Tutorials, webinars, interviews, and other video resources.
Dr. Alison Gray presents data available from GO-BGC floats and how to access through various Data Access Centers (DACs) as well visualization tools linked through the GO-BGC website.
Drs. Marin Cornec, Yibin Huang, Raphaelle Sauzede, Quetin Jutard, and Catherine Schmechtig lead data users through R with GO-BGC float data. Code from the tutorial is available at: Github.com/go-bgc.
The carbon superhighway, also known as the “biological pump”, is a process that transports carbon dioxide from the atmosphere down into the deep sea. Understanding the carbon superhighway is important because the ocean is one of Earth’s biggest carbon dioxide storehouses, soaking up about 25% of the total human carbon emissions per year.
Just like land, the ocean has seasons. There are seasons when things grow and seasons when things decay. We know this thanks to hundreds of robotic floats equipped with sensors collecting data about ocean health and transmitting it back to scientists on shore.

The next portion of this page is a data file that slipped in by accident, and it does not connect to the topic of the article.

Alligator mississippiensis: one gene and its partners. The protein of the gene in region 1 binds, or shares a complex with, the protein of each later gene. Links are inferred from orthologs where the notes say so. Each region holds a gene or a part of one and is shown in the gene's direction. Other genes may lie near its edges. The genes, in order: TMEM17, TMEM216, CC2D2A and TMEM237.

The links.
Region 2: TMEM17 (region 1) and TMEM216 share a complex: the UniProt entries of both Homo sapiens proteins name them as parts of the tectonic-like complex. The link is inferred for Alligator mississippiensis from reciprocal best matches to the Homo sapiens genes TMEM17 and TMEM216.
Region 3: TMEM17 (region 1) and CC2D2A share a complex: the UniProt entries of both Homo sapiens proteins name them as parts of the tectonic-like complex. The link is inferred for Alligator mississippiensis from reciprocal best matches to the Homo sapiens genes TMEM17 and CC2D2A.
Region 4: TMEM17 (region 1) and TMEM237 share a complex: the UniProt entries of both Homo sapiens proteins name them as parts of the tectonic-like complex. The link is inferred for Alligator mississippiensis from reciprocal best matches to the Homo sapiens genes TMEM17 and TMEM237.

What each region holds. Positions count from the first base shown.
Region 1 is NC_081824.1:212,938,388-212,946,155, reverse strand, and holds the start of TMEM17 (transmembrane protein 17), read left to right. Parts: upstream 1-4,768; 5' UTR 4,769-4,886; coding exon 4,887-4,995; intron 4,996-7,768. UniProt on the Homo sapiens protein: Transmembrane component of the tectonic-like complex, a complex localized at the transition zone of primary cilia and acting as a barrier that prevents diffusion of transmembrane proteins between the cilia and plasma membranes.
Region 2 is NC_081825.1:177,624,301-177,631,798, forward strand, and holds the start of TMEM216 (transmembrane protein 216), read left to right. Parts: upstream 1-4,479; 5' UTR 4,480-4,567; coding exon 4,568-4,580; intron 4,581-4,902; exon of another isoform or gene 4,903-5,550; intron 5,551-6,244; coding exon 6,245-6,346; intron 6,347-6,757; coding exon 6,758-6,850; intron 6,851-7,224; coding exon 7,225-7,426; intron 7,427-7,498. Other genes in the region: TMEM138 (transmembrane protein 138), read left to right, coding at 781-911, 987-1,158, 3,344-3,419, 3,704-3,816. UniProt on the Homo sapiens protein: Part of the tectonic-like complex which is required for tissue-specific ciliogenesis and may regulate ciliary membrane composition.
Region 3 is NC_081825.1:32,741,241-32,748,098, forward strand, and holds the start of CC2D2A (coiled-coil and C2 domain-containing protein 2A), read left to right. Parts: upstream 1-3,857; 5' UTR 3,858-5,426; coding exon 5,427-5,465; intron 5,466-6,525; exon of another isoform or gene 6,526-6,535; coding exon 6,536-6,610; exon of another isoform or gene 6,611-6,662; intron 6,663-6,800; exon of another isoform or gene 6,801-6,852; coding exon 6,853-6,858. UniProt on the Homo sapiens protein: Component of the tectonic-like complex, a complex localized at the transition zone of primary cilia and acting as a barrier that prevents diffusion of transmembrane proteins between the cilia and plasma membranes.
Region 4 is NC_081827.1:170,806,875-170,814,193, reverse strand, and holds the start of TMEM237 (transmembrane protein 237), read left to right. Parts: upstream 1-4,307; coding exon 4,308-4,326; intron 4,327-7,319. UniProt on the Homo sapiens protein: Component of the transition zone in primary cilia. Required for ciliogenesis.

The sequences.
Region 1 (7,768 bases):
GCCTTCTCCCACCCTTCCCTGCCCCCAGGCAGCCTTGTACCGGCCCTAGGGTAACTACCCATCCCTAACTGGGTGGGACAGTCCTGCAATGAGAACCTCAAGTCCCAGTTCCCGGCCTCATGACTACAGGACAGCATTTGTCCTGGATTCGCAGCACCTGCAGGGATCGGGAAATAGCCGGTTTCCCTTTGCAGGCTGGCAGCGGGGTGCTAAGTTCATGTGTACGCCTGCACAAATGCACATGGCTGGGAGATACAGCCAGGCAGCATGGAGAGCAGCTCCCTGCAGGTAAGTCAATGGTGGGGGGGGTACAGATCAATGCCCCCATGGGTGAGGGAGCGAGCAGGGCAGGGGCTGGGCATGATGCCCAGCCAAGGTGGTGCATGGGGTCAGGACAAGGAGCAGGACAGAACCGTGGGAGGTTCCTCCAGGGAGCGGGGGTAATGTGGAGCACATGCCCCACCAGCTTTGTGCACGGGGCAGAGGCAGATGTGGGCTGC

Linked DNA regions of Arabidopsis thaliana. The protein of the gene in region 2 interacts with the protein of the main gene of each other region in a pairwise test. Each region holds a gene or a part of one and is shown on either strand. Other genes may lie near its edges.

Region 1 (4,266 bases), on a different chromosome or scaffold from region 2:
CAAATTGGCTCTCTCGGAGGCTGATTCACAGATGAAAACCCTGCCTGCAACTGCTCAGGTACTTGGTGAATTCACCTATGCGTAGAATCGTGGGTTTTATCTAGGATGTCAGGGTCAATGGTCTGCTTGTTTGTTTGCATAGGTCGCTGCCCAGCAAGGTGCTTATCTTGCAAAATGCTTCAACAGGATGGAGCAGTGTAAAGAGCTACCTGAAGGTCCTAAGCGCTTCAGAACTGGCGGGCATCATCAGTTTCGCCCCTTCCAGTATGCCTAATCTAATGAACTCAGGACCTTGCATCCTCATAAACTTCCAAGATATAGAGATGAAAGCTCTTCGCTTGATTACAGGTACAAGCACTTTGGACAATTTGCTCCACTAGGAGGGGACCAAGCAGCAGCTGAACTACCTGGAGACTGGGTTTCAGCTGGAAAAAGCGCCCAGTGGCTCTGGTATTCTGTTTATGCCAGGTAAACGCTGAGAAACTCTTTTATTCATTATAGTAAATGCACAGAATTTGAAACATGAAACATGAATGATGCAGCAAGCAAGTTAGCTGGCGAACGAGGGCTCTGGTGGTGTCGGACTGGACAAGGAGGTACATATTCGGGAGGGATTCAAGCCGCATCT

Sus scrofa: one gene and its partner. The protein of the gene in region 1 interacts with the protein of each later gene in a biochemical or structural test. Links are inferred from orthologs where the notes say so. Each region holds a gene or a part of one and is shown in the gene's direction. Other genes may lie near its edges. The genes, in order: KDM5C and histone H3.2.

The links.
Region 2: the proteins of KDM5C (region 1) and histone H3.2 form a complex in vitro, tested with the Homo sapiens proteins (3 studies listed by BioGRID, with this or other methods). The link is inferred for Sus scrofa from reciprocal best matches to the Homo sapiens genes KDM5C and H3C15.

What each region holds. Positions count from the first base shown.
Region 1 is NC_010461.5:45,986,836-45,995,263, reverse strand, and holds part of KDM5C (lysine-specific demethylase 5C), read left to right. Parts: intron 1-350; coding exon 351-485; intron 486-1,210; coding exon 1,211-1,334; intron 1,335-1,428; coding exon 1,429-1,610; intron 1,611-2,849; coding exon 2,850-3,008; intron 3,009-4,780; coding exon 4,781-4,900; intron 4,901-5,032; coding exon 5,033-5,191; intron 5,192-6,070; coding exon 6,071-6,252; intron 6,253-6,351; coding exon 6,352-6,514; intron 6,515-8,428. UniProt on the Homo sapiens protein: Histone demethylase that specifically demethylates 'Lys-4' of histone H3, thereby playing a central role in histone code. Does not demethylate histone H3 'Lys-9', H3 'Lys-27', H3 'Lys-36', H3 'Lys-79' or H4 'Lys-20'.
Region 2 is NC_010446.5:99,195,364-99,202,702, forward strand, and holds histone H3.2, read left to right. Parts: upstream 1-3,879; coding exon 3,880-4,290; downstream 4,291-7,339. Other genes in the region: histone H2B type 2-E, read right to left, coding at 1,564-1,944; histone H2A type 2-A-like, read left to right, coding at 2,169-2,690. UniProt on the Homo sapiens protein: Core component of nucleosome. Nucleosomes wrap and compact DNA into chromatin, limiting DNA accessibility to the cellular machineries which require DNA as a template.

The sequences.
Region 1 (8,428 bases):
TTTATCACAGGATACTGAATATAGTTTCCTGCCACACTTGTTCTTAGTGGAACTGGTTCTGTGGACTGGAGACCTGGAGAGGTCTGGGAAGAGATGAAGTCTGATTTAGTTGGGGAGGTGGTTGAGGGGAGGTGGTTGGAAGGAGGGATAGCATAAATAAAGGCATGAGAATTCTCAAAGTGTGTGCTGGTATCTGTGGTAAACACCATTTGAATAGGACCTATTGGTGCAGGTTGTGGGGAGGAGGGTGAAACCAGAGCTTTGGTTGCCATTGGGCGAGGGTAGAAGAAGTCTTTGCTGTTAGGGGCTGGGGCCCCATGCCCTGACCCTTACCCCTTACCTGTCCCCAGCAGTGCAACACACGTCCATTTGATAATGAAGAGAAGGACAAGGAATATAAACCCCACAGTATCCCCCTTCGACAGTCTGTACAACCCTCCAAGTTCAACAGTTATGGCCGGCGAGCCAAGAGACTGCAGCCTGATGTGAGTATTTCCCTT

As wind blows over the surface of the ocean, engery from the wind is transferred into the ocean but deflected to the right in the northern hemisphere and the left in the southern hemishpere.
GO-BGC + OCB Webinar Series
The Global Biogeochemical-Argo Fleet: Knowledge to Action Workshop
Workshop on the New Global Biogeochemistry (GO-BGC) Array
Just like plants on land, tiny phytoplankton use photosynthesis to consume carbon dioxide and convert it into organic matter and oxygen. This biological transformation is called marine primary productivity, and it ebbs and flows in response to changes in our climate. In a study in Nature Geoscience, MBARI Senior Scientist Ken Johnson and MBARI Research Specialist Mariana Bif demonstrated how a fleet of robotic floats are revolutionizing our understanding of ocean primary productivity and, ultimately, ocean health.
Like GO-BGC that deploys floats globally, the Southern Ocean Carbon and Climate Observations and Modeling (SOCCOM) Program deploys robotic floats only in the Southern Ocean. Drs. Ken Johnson (Monterey Bay Aquarium Research Insititute (MBARI)), Lynne Talley (Scripps Insitution of Oceanography), Steve Riser (University of Washington), Joellen Russell (University of Arizona), Jorge Sarmiento (Princeton University) and Heidi Cullen (MBARI) all provide insight into why robotic floats are revolutionizing oceanographic monitoring.